It seems impossible that a woman whose child was executed in cold blood could ever feel fortunate.
But Eileen Mohan does.
Just weeks shy of the six-year anniversary of her son Christopher Mohan’s murder, she’s seated on a plush chaise lounge in her living room, the walls painted bright yellow to infuse some cheer. Her suite is in the same building where the unthinkable happened – the Surrey highrise where her 22-year-old youngest child’s life was cut short.
The trial of three of the six men accused in the gangland attack where Chris and five others were killed is scheduled to begin Monday.
“I feel very fortunate to be in this place in time,” Mohan says. “I want to be very appreciative because I don’t have very many things to be appreciative about.”
You see, she explains, there are other families who will never know who killed their loved one. And she takes solace in believing justice will be served.
The mom of two didn’t always feel such hope.
She recalls arriving home from her bank job in Vancouver on Oct. 19, 2007. It was raining and windy and she wasn’t allowed inside her building on East Whalley Ring Road. Rumour was there was a gas leak.
Her son Chris (left) was supposed to be playing basketball with friends that afternoon, but oddly, she hadn’t heard from him. She stayed with relatives while news trickled out that six peo
ple had been shot inside her apartment complex.
Eileen’s gut churned. She knew Chris was gone. But it would be two days before police would confirm he was among the dead.
Now, she comes home to her quiet, empty apartment every afternoon – a stark contrast to the one that was once alive with music and the sound of video games. When she moved to a different suite in the building, she gave away all her furniture, except for the dining room table. It holds happy memories of the last breakfast she ate with her always-hungry son.
Christopher’s funeral was fit for a prince. Mohan hired a wedding planner, who decorated in red and white fabric with sparkling lights, candles, photos, flowers and 22 balloons.
As she had requested, Mohan sat in a tall chair beside Chris’s casket. She wanted to be close to him. And Tina Turner’s “Simply The Best” played over the chapel speakers – a song she sang to him growing up, often embarrassing the young man.
“I would never see Christopher graduate,” Mohan says. “I would never see him get engaged and get married, I would never see his wife or future grandchildren. I wanted to capture everything on his last day on Earth.”
It was just the beginning of her resolve. She would fight for Chris. Just as his life meant everything, the way he died would not go unnoticed.
Sometimes she tries to place herself in his shoes during those final moments: shaking, terrified, a cold gun at his head.
The fact he was taken from his own doorstep, with nowhere to run, simply isn’t acceptable, she says.
“He was captured and cornered, and he died among strangers.”
Almost immediately, Mohan was before the TV cameras, microphones and reporters, unafraid and unwilling to let the killers win. They stole Christopher, but they wouldn’t steal her voice.
“I chose to honour my son. You have once in a lifetime to feel really loved, and I know that I was really, really, really loved by my son. In return, this is what a mother does.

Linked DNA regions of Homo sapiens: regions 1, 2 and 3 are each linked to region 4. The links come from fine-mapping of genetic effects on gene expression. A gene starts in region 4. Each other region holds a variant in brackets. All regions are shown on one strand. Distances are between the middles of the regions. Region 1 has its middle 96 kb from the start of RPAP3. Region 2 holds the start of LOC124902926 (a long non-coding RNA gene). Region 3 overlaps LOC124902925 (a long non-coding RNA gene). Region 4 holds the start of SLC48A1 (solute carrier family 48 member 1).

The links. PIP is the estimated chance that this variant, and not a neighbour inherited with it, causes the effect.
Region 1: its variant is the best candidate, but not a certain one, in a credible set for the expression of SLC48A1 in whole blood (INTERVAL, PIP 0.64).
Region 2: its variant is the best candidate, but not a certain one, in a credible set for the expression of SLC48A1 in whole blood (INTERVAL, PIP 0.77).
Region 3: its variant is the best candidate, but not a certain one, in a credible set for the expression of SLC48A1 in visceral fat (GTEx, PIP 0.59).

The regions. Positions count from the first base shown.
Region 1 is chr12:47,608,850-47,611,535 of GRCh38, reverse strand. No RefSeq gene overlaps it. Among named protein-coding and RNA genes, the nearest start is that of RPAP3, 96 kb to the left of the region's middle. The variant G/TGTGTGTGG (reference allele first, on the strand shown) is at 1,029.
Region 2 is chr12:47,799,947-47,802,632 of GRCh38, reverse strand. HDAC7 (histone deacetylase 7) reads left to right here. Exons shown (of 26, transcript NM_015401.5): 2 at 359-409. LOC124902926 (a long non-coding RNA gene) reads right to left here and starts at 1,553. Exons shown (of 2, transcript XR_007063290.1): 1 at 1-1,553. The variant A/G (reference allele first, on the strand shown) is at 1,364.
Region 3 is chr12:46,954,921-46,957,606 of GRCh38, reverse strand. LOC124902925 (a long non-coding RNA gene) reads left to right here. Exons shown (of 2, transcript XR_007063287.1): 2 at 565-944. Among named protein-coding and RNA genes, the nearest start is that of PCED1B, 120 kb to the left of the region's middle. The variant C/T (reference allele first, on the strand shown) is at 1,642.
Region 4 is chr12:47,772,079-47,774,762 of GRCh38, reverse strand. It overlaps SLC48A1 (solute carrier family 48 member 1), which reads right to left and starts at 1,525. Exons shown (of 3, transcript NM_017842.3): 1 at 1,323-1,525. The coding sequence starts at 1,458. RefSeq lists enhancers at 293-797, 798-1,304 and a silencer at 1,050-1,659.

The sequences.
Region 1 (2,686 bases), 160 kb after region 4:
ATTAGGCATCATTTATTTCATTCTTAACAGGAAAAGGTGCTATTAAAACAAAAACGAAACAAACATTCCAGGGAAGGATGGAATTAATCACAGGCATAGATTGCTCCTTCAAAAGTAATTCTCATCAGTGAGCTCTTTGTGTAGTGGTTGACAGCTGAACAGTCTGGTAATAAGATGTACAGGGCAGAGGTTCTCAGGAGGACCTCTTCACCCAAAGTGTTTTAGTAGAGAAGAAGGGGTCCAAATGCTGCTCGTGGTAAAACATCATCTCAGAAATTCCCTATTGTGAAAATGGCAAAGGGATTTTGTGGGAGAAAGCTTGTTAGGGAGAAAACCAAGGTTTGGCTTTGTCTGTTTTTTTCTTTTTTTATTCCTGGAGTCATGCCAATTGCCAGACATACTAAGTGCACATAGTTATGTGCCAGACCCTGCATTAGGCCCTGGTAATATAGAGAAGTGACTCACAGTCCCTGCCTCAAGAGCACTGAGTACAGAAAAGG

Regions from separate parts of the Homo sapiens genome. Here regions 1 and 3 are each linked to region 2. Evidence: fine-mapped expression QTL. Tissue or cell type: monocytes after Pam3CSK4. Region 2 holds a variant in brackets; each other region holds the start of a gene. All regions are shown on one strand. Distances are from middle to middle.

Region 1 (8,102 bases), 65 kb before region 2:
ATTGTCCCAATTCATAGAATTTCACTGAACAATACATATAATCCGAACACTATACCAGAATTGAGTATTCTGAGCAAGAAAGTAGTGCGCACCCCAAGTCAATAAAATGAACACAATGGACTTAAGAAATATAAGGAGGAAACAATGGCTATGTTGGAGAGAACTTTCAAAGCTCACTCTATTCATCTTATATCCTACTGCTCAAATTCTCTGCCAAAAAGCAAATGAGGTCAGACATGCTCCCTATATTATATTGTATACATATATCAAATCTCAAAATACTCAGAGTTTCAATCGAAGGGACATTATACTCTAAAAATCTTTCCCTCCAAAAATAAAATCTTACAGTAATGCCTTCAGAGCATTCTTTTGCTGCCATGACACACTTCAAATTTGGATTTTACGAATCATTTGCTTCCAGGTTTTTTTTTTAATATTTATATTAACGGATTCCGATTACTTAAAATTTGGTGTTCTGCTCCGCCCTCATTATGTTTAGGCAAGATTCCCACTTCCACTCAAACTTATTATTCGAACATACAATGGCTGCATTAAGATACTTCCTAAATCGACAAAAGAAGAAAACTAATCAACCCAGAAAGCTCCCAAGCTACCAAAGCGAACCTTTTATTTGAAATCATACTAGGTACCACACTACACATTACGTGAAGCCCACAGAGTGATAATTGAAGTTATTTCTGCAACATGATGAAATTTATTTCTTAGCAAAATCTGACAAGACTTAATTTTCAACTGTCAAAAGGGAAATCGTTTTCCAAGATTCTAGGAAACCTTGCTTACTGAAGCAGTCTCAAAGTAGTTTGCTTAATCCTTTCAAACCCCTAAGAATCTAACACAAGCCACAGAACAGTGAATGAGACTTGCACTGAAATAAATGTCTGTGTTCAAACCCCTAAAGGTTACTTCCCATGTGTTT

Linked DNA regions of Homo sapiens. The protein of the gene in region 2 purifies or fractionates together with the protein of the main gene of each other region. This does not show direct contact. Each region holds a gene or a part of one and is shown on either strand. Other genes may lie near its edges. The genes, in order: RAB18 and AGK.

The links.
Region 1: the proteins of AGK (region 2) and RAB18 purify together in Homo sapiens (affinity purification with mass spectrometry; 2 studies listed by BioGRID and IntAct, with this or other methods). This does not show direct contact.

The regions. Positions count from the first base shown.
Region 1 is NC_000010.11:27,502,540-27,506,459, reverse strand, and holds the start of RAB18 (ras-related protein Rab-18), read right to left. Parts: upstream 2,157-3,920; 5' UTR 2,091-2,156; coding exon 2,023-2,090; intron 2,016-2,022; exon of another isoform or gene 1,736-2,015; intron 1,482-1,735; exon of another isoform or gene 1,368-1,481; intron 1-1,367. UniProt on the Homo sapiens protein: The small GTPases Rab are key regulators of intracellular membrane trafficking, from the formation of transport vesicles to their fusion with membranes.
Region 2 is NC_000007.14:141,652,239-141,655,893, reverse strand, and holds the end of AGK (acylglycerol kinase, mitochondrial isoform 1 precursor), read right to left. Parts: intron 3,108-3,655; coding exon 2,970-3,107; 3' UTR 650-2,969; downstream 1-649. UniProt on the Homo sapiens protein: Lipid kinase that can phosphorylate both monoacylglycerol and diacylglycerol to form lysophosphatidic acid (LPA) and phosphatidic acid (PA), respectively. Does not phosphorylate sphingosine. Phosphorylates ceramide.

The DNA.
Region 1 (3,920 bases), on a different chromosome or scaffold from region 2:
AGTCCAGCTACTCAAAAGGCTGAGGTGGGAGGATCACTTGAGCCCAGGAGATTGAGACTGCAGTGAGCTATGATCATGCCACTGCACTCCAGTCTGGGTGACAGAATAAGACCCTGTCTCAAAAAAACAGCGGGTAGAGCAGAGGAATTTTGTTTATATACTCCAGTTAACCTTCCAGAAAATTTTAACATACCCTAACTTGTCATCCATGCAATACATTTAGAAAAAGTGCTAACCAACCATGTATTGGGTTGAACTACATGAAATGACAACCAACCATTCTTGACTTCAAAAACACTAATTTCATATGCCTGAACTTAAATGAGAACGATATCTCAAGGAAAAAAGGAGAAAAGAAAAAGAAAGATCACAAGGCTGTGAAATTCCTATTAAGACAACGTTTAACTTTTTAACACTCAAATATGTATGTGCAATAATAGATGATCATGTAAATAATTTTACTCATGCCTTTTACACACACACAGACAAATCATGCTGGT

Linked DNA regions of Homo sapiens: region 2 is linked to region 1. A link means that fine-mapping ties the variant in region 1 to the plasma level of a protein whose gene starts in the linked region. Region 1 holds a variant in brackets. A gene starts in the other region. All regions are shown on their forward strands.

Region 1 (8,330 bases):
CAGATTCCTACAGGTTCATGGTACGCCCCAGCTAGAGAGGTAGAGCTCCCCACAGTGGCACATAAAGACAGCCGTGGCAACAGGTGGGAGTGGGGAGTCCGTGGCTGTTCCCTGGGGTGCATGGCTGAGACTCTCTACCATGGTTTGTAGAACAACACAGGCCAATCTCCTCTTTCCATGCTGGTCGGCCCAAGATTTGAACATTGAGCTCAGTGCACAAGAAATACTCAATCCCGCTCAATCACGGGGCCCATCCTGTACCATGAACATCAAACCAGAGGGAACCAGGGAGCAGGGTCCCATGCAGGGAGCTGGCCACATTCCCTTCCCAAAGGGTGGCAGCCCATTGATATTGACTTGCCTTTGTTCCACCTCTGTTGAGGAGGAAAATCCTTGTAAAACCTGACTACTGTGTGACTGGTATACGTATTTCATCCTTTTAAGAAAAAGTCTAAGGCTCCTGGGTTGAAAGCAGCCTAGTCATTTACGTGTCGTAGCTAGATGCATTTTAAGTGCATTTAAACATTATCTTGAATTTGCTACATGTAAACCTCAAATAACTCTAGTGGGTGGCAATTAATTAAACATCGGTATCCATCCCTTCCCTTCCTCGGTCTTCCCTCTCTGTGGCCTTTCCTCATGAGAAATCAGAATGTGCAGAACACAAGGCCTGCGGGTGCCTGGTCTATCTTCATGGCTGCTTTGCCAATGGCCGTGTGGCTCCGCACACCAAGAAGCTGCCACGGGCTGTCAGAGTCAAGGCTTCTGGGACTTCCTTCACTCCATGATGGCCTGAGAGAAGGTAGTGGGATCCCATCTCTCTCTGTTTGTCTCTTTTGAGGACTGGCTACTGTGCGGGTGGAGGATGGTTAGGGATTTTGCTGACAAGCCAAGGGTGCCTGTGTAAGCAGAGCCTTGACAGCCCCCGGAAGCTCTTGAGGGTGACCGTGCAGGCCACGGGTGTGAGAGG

“You can live a victim all of your life or be a survivor. And I don’t think I’m a victim.”
Six men have been charged in connection with killing Chris and Ed Schellenberg, the second innocent victim, and the four gangsters.
One man pleaded guilty in 2009 to shooting Chris and two others and is serving a life sentence.
The upcoming trial of Matthew Johnston, Cody Rae Haevischer, and Quang Vinh Thang (Michael) Le won’t be easy, Mohan knows. There will be many difficult days ahead.
There will be details and gruesome photos that will take her to a painful place.
She can only take solace knowing it’s occurring in a court of law and hopefully, won’t be in vain.
“I feel I have to have faith in the courts. If I don’t have that confidence, I don’t think I would survive.”
When 2013 arrived, she decided to devote some time to herself. Unable to muster an appetite following Chris’s murder, her weight dropped under 100 pounds. Now she’s eating healthily and is back at the gym. She wanted to be physically and mentally strong for the lengthy court proceedings.
Of course, there remain moments when she crumbles. Like when she sees a mother and son together.
“I still cry,” she admits.
Having saved up her vacation time for the past five years, Mohan is planning to attend most days of the upcoming trial. She doesn’t much care how long it takes, just that it’s done right and those who are found guilty are sentenced.
The perfect ending, in her eyes, has already happened. The accused (except one) are – and have been for some time – behind bars. They’re unable to spend Thanksgiving or Christmas with family, their toilets are beside they’re beds and their freedom is severely limited.
“Now it’s just the finale,” Mohan says.
“I’m not seeking revenge, I’m seeking justice.”
On the fireplace mantle behind her couch, there’s a single burning candle in a crystal holder, a pair of mother-and-child-themed sculptures, four photos of Christopher, one of Jesus, and a dried, single white rose that a woman Mohan didn’t know gave her on the SkyTrain.
Such moments of kindness are what keep her grateful, getting her through, one day at a time.
She often wonders what might have been, knowing her aspirations of becoming a fashion designer may never be realized, just as Chris’s dream of being a civil engineer were derailed.
“Honestly, I don’t know what my tomorrow will look like, but I’ve left my tomorrow for the universe to look after me.
“Like the universe is looking after me, the universe will take care of everyone else.”
Also read: An interview with Lois Schellenberg, widow of innocent victim Ed Schellenberg.